Lasius niger (Linnaeus, 1758)

Description and notes

Lasius niger is a small brown to dark brownish black ant that is common in gardens and if not our commonest ant is certainly the one people are most familiar with. Scapes and tibia have erect hairs. The clypeus has dense pubescence.

The ‘common black ant’ frequently referred to as Lasius niger is in fact two discrete species with different morphology and ecology - L. niger and L. platythorax Siefert 1992. This was first recognised in Seifert, 1991. The use of L. niger in the wide sense is so well ingrained that all records should be put to the agg, unless those for L. niger are specifically known to relate to L. niger: iso Seifert 1992.


Common in southern Britain, local in Ireland and Scotland. Common in parks, gardens and built-up areas. Range: from Portugal to Japan and from North Africa to Finland. Also in North America.

The map shows records for L. niger: iso Seifert 1992 and excludes records for L. niger agg.

Status (in Britain only)

Not regarded as scarce or threatened


L. niger: iso Seifert 1992 worker - full-face view showing dense pubescence on the clypeus.
Compare with head of L. Platythorax
Photo by Mike Fox


Found in almost any dry and open area where the ground is warmed by the sun. This includes parks, gardens, roadside verges, pavements, coastal areas and brownfield sites. Not usually found in woods or other damp or shady areas. No preference for soil type is apparent.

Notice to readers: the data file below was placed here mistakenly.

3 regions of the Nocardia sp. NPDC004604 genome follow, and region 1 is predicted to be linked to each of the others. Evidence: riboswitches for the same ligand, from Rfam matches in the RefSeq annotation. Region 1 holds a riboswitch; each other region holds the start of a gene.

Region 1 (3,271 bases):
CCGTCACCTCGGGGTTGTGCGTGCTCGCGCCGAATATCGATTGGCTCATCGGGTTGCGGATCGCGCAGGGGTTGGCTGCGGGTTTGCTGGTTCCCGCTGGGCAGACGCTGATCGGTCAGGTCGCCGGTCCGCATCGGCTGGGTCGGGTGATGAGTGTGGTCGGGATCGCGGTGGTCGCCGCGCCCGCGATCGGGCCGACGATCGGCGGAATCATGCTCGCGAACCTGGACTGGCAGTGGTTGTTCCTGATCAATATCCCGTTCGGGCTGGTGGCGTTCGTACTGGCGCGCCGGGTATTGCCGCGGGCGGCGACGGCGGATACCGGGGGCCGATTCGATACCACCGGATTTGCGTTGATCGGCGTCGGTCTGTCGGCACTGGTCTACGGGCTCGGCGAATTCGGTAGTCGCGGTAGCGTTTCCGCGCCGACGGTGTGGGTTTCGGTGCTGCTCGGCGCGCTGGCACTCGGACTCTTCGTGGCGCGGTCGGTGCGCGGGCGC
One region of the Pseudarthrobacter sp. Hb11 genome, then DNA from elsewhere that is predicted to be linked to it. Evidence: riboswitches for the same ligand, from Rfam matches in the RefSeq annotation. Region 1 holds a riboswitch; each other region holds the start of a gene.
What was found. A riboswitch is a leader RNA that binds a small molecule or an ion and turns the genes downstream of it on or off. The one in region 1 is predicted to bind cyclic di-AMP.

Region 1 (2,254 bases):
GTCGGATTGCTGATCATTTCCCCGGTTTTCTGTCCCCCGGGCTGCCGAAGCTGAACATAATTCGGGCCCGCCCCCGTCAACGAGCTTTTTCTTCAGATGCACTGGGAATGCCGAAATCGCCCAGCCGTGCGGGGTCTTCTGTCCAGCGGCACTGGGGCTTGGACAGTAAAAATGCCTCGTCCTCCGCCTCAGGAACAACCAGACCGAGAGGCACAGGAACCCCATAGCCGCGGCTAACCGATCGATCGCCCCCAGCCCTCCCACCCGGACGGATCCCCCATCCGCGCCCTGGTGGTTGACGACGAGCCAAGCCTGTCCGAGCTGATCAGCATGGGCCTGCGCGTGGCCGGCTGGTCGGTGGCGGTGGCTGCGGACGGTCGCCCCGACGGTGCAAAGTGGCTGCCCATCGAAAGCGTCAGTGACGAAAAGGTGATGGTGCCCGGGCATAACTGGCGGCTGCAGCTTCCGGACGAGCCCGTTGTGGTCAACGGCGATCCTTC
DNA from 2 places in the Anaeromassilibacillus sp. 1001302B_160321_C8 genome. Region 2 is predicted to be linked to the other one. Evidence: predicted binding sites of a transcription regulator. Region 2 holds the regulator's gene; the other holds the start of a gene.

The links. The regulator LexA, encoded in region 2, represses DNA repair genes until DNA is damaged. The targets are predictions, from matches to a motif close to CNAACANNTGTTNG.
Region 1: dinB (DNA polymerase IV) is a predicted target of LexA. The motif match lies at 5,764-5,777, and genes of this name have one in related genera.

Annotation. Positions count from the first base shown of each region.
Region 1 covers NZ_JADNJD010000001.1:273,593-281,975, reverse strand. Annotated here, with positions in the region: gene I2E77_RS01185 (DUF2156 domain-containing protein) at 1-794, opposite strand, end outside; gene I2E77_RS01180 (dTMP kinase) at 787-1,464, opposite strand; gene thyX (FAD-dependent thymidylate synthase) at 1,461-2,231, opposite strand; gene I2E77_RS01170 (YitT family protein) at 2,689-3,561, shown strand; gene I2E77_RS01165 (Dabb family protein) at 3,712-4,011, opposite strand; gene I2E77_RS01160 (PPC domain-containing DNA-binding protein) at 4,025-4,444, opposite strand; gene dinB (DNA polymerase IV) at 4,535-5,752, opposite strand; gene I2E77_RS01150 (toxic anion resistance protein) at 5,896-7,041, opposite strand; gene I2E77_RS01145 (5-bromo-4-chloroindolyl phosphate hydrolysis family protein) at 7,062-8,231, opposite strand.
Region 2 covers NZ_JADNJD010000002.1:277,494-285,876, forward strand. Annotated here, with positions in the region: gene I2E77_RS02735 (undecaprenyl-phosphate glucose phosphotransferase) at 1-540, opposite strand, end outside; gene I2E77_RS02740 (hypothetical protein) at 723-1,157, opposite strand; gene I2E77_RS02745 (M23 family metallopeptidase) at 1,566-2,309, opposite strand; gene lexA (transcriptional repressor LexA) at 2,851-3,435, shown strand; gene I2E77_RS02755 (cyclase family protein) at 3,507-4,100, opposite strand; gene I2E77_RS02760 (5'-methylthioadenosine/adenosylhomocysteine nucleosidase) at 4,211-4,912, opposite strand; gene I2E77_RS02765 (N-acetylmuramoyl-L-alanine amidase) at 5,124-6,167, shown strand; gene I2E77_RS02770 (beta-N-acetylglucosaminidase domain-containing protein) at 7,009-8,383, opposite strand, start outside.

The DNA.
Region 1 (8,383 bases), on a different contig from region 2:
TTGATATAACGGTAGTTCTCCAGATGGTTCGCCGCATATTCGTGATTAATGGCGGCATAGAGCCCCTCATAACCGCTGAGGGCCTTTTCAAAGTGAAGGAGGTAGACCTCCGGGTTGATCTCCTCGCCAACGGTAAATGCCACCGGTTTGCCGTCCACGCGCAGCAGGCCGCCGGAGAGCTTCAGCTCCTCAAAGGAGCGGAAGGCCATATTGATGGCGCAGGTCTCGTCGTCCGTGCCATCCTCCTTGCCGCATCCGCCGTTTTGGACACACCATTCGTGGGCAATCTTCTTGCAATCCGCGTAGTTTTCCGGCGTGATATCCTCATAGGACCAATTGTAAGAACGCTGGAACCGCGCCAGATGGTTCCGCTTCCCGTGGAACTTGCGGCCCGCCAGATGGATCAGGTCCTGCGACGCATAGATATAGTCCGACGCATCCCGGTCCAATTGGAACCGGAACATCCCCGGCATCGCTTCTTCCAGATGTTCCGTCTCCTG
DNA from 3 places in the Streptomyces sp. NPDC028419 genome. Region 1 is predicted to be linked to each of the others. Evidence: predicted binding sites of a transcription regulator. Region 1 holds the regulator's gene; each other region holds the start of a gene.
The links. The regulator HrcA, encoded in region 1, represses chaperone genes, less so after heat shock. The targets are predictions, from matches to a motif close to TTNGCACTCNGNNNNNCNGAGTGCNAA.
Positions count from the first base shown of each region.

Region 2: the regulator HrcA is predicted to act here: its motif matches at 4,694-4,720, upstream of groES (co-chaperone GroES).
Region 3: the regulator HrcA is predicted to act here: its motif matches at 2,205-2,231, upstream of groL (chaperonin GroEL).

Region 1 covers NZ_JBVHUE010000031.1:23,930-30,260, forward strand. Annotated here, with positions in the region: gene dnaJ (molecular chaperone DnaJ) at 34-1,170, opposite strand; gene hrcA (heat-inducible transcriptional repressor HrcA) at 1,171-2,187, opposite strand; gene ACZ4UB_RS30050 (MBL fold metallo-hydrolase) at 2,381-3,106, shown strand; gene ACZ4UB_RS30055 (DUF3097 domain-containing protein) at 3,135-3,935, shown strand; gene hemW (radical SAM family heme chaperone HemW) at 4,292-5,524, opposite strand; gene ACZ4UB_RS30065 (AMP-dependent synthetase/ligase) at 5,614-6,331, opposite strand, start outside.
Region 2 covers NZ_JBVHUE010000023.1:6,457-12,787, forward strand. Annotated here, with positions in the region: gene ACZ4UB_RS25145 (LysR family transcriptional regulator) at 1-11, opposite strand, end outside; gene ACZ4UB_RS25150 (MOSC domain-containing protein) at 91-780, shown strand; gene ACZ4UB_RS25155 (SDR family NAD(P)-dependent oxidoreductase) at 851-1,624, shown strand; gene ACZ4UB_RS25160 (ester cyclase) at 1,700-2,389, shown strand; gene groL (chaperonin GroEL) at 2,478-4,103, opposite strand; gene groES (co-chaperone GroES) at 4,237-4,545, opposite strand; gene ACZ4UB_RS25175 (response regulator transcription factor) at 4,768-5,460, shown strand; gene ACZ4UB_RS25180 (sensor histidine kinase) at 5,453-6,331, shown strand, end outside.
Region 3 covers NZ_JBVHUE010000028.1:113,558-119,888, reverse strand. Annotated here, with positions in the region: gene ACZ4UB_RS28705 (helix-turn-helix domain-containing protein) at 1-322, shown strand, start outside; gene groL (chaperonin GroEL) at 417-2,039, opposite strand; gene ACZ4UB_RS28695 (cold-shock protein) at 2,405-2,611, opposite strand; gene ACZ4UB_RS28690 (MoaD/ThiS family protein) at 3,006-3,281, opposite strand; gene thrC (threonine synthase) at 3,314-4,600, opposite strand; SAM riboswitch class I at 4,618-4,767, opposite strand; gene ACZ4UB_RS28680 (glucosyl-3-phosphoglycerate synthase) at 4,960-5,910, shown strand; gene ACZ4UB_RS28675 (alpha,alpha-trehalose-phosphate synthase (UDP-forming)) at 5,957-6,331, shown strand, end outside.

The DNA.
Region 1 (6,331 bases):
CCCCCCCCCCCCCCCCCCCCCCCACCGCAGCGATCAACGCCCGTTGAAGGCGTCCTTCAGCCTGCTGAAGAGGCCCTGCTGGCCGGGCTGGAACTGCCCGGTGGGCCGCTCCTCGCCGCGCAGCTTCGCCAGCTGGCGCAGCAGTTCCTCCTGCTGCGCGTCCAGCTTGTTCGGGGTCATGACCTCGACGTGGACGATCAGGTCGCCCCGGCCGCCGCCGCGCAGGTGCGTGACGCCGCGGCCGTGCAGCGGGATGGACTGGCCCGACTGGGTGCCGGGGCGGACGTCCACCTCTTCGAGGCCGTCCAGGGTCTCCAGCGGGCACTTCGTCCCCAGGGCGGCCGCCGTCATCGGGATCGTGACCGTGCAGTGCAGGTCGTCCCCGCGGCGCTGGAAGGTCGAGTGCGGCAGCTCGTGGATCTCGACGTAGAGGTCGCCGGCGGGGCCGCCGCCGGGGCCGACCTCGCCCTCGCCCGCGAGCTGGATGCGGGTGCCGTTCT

Flight period

Alates are the familiar flying ants sometimes seen in large numbers on certain warm summer afternoons. These nuptial flights most often take place from early July to mid August.

Foraging behaviour

Workers forage boldly in the open where they are often seen running around on bare surfaces. They are aggressive and will attack other ants. They sometimes cover their foraging trails and sometimes the stems of plants where aphids are feeding with surface tunnels of earth. They scavenge and predate on small invertebrates. They tend aphids and “milk” them for honeydew. Early in the season, when outdoor food sources are scarce, they often enter houses where they are attracted to sweet substances, and can become a nuisance. This usually stops when outdoor food sources become more plentiful.

Nesting biology

Nests can be large and are often located under stones, paving slabs, pieces of wood, plastic or metal: in fact anything that can be warmed by the suns rays. Where there are no suitable stones etc. then large soft mound nests are sometimes found. Colonies have a single queen and from several hundred up to 10,000 workers.

Author of profile

M G Fox

Year profile last updated